The most wonderful thing about both of these spiders is that they live almost exclusively outdoors; I've never seen one inside. The only problem is that their gossamer webs can be hard to spot if you're hiking. I once walked face-first into such a web on a lonely trail, leaving me with with a sticky mass across my cheeks and a very pressing question about where the spider had gone. I now hike with a long stick in hand, bobbing it from side to side in front of me as I go.

4. Ashidaka-gumo (Huntsman Spider) — First Form

Ashidaka-gumo literally means "tall-legged spider." As you might expect, these spiders don't spin webs, but rather use their long legs to chase down their prey, which can include cockroaches and cicadas. They can grow up to a legspan of 30 centimeters (about 1 ft), but the really big ones are pretty rare.

The first time I spotted one of these, it was about half the size of my hand, and it ran straight into my closet. After madly emptying all the contents and still failing to find my eight-legged guest, I closed the closet door on him and gave up for the night.

About two days later, I decided it was time to both deal with the spider and give my closet a good cleaning. My cleaning materials were under my sink. And as I opened the cupboard doors, the spider flew straight out at me.

Not only are ashidaka-gumo big, they are surprisingly fast. This one skittered across my wall and floor like it was a facehugger auditioning for Cirque du Soleil. I had the wherewithal to get a broom and frantically guide it to my landing, where it immediately clambered into my shoe.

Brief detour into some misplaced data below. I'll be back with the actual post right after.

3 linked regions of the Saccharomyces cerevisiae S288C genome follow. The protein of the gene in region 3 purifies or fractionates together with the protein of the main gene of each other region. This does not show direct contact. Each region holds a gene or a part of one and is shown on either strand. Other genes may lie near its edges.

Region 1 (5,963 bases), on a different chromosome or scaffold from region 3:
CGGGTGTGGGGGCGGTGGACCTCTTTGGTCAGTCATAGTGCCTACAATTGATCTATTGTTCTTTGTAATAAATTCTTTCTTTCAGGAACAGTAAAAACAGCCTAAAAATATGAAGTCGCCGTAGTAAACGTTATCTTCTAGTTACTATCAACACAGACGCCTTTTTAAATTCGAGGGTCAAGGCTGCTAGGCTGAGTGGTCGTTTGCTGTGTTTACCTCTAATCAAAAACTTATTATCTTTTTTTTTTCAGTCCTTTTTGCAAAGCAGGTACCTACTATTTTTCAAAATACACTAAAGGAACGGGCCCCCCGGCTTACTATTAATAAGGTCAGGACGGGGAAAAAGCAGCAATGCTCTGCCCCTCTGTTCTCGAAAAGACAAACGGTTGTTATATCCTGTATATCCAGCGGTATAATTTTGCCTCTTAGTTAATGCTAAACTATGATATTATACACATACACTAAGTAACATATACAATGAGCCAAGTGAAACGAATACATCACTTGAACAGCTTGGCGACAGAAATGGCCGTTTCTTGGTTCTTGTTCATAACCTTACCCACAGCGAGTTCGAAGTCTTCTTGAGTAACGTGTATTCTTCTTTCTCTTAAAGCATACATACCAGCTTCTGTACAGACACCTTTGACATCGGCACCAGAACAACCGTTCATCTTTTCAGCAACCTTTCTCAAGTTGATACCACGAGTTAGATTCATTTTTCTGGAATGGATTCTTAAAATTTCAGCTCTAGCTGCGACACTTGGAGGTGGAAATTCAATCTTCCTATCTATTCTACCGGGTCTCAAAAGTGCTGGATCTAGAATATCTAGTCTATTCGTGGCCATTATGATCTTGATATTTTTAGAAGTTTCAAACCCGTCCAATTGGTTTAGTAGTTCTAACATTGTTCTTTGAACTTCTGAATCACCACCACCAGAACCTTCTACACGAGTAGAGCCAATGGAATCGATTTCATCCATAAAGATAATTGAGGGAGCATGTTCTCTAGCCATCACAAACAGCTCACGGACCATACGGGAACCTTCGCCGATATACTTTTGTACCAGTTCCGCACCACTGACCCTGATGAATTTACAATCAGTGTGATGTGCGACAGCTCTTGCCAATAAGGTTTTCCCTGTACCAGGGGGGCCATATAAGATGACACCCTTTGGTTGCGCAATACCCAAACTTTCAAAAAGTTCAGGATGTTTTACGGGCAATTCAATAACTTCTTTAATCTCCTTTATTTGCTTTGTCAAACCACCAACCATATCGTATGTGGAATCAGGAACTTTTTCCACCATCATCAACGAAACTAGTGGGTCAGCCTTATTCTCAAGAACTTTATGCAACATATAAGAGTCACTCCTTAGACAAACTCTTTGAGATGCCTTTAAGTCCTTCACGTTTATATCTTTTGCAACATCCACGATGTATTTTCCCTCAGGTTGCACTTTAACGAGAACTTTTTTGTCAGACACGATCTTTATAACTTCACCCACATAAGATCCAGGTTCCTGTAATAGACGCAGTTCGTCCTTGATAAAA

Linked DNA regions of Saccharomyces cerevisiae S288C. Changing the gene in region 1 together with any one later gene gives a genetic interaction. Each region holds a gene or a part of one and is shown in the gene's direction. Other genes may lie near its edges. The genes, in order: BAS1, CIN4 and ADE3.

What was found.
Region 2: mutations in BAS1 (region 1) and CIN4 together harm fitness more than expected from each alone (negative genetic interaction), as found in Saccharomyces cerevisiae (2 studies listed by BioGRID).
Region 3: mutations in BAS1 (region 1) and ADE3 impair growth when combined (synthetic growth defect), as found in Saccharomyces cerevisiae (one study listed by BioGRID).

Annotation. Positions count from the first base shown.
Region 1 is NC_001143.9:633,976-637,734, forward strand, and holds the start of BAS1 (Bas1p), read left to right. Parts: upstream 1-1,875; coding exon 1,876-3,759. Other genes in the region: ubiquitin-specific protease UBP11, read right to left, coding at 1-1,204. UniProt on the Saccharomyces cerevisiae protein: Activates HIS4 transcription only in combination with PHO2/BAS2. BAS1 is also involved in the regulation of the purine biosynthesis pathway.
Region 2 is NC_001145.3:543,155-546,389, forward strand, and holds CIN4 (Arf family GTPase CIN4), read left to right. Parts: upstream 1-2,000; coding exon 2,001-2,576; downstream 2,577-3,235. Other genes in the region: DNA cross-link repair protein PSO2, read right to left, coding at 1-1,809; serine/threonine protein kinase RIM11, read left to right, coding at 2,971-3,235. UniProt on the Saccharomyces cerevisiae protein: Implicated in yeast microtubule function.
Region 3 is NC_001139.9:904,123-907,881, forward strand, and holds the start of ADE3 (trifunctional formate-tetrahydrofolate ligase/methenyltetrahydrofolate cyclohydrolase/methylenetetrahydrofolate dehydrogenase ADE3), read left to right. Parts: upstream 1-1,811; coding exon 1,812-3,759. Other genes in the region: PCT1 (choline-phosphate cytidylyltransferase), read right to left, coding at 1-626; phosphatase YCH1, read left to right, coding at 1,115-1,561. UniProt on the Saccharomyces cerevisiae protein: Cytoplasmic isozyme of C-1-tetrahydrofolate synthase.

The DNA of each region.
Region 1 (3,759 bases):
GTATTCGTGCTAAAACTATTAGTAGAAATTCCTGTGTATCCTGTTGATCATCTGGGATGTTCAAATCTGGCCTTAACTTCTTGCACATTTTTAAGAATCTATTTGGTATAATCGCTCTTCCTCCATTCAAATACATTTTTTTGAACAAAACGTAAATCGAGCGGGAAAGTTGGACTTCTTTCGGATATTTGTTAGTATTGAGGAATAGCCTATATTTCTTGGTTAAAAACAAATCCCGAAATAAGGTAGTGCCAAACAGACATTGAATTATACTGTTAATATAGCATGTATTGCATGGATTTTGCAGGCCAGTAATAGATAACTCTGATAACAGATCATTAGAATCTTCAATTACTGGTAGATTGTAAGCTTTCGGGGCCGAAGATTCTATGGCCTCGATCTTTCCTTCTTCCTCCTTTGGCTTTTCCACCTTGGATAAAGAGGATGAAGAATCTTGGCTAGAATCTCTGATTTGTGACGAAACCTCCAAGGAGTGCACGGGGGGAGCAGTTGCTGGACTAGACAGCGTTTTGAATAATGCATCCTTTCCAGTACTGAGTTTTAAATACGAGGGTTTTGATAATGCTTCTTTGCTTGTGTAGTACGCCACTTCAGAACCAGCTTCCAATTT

After a moment of cost-benefit analysis, I decided the shoe could go. I opened the door and tossed my shoe outside. A moment later, the spider climbed out, I got my shoe back, and we amicably parted ways.

The next time I met one of these, I was setting up for Halloween in the group hall at one of the elementary schools where I taught. As I shifted a wooden box to place a big rubber spider on top, a real spider about the same size skittered out from behind it.

In my final indoors encounter, I was playing video games at night while lounging on the tatami mats in my living room. All was quiet until, to my right, I heard what sounded like fingers drumming on the straw mats. Except it wasn't fingers—it was the sound of the spider's footsteps. That's how big it was.

After ushering my heavy-footed friend outside, the next enemy in my game was a bunch of eerily realistic spiders. I nearly kicked over my coffee table.

3. Gokiburi (Cockroach)

3. Gokiburi (Cockroach)

Cockroaches, or gokiburi, are plentiful both in cities and in the countryside in Japan. The largest species can get up to about 4.5 centimeters (1.8 in) in length, but I swear I've seen bigger.

Just how many of these guys you meet will largely be a function of the age and cleanliness of your lodgings: The older and messier your apartment, the more likely you are to get a cockroach. When I lived in a shoddy building made in the '60s or '70s, I would spot one weekly. When I found a huge one climbing out of my cutlery drawer, I decided it was time to find a better apartment.